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Abstract: PO1219

End-of-Life Care Experiences and Beliefs Among African American Hemodialysis Patients

Session Information

Category: Dialysis

  • 701 Dialysis: Hemodialysis and Frequent Dialysis


  • Ahn, Daniel, University of Chicago Pritzker School of Medicine, Chicago, Illinois, United States
  • Saunders, Milda Renne, UChicago Medicine, Chicago, Illinois, United States

Prior work has shown that African Americans with end-stage renal disease (ESRD) are less likely than their White counterparts to have discussed end-of-life (EOL) care preferences with their providers, and more likely to prefer life-extending treatments. We sought to determine what demographic and institutional factors are associated with African American ESRD patients’ experiences and beliefs on EOL care


Self-identifying African American adults receiving hemodialysis at three university-affiliated dialysis units completed surveys about their prior EOL care planning and preferences in various EOL situations. We used bivariable and multivariable logistic regression to analyze the association between EOL care views and several covariates including age, gender, education level, income, insurance, and previous experiences with EOL care discussions.


From June to September 2019, 101 patients completed the study. The mean age was 58.7 years, 52% identified as female, and 42% have been on dialysis for >5 years. Almost 69% of patients reported they had never discussed EOL care with any healthcare provider; 95% (64/69) reported their providers never initiated EOL care conversations with them, though 37% desired them. There was no association between having past EOL care discussions and any clinical or demographic covariates. The proportion agreeing that at the EOL if was wrong to “withhold treatments,” 2) “withdraw treatments,” and 3) “to withhold nutrition and fluids” were 78%, 71%, and 63%, respectively. Previous experience with EOL care discussions with either family or healthcare providers was significantly associated with a decreased likelihood to prefer life-extending treatments at EOL (p<0.05).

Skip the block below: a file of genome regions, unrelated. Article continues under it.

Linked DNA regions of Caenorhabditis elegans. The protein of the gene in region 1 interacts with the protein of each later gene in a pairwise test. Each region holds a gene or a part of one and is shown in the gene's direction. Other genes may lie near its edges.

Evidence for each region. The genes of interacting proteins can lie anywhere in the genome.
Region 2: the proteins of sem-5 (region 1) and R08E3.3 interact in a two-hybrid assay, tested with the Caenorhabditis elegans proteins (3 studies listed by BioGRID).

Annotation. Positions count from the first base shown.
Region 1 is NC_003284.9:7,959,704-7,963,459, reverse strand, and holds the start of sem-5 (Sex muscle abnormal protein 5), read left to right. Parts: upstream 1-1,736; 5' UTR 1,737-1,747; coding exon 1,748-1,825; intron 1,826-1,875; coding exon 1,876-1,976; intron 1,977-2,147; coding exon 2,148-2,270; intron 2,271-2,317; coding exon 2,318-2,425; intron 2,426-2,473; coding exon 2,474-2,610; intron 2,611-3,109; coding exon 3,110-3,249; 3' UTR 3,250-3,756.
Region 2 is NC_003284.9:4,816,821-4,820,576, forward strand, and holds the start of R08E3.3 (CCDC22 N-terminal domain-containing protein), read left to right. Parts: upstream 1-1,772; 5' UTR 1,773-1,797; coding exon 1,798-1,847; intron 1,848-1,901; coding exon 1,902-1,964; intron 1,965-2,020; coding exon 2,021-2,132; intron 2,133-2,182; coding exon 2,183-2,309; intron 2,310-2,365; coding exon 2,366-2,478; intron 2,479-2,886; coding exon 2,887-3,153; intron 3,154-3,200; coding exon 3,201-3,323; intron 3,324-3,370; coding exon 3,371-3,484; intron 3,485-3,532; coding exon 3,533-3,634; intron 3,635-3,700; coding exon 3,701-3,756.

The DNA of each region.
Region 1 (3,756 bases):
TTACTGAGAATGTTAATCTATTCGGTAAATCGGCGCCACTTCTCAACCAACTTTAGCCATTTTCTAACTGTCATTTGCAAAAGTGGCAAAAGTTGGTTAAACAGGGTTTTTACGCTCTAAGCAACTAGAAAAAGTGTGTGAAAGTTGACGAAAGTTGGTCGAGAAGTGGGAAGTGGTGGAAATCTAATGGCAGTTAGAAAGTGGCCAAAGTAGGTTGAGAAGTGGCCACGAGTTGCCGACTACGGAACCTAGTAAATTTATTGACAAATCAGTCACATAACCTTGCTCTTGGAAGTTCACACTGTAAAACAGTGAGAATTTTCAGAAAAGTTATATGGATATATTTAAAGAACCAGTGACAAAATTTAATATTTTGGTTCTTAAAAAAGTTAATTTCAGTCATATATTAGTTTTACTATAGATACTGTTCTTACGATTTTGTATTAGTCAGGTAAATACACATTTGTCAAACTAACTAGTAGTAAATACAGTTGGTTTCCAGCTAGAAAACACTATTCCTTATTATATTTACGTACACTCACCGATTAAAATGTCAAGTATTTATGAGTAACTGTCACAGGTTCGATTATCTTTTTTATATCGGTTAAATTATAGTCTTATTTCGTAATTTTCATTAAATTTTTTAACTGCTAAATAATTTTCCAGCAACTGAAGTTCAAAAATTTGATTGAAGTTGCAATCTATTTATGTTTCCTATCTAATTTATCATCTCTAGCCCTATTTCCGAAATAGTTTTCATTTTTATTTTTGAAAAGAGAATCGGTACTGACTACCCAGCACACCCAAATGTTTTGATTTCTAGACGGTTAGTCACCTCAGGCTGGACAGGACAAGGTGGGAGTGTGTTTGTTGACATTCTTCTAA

A majority of African American patients with ESRD reported never having any EOL care discussions. Most of these patients are open to speaking about EOL care with their healthcare providers but are unwilling to initiate discussions. Furthermore, past experience with EOL care discussions with either family or medical team is associated with a decreased preference for aggressive life-extending care. Despite provider and patient discomfort with EOL care discussions, healthcare providers should address EOL care with African American patients with ESRD to identity how medical care at EOL can be more congruent with their values and needs.


  • Private Foundation Support